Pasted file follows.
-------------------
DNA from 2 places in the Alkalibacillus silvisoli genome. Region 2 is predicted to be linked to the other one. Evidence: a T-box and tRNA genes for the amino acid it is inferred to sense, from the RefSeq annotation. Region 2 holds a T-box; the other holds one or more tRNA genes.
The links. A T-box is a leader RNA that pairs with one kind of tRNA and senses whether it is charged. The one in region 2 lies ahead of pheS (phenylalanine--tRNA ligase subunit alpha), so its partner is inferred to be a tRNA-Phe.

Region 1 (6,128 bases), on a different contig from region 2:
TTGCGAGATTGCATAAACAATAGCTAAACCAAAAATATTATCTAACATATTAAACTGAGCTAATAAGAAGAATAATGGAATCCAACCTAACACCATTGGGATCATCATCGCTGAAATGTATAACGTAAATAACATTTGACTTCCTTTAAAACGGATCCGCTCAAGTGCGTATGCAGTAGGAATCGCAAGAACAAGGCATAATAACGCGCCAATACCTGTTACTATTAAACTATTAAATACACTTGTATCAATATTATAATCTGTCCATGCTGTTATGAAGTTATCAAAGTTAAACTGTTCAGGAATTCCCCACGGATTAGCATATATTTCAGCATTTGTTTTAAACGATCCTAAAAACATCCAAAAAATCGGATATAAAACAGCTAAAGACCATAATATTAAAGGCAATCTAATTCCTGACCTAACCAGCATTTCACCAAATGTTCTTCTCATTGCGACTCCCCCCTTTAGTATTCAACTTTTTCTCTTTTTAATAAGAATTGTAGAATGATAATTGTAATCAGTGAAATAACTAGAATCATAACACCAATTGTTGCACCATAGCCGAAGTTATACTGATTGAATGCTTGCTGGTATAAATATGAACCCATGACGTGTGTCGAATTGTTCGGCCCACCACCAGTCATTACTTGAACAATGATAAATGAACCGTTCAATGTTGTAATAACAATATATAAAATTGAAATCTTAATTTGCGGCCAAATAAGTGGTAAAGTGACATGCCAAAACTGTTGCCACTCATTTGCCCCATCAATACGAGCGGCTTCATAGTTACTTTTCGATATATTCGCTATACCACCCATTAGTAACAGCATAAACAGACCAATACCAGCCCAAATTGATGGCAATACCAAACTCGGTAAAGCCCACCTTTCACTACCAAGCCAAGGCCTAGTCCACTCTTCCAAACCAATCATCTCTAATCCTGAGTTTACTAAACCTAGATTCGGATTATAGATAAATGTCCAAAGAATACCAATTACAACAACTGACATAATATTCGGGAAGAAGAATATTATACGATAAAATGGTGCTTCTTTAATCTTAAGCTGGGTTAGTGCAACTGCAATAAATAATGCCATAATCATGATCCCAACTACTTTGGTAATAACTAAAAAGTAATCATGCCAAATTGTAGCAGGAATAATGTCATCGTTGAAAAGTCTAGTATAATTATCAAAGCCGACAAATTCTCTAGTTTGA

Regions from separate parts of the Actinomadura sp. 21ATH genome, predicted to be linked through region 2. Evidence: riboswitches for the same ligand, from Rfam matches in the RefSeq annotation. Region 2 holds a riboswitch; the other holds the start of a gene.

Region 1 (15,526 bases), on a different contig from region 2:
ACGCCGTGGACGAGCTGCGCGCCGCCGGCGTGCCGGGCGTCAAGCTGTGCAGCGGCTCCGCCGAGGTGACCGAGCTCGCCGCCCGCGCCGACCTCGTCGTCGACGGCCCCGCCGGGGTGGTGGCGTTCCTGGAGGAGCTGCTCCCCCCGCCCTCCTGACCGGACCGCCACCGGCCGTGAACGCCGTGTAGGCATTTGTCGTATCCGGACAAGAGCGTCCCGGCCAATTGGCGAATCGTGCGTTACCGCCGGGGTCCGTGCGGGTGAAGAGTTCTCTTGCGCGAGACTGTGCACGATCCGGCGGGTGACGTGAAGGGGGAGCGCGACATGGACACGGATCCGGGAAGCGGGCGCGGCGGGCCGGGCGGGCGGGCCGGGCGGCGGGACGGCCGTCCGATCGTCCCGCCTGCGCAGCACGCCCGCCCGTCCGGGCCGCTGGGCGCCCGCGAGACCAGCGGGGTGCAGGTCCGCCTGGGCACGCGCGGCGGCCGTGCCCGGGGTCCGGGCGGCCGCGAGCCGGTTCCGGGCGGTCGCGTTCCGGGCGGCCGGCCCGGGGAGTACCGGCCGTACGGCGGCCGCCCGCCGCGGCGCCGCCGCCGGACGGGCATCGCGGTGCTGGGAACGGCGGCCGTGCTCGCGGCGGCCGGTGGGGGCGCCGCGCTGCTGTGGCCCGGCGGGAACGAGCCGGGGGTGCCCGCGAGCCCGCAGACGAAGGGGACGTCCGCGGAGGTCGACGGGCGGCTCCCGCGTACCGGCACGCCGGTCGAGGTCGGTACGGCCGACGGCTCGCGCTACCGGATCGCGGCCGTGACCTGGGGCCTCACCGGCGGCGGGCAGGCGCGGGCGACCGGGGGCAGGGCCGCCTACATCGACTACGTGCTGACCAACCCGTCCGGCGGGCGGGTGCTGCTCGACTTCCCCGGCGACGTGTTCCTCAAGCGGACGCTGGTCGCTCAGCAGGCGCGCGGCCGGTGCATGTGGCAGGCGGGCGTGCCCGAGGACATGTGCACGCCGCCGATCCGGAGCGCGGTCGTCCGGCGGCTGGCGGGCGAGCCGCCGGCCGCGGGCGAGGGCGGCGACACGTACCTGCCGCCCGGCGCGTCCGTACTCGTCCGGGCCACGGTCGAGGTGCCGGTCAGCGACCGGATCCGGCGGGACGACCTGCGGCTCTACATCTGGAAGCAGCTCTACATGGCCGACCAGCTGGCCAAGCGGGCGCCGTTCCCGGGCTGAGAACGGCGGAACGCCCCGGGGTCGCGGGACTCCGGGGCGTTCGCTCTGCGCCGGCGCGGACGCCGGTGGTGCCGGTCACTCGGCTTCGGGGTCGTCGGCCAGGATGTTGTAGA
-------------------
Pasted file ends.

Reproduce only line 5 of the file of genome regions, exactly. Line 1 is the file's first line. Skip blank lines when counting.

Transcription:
Regions from separate parts of the Actinomadura sp. 21ATH genome, predicted to be linked through region 2. Evidence: riboswitches for the same ligand, from Rfam matches in the RefSeq annotation. Region 2 holds a riboswitch; the other holds the start of a gene.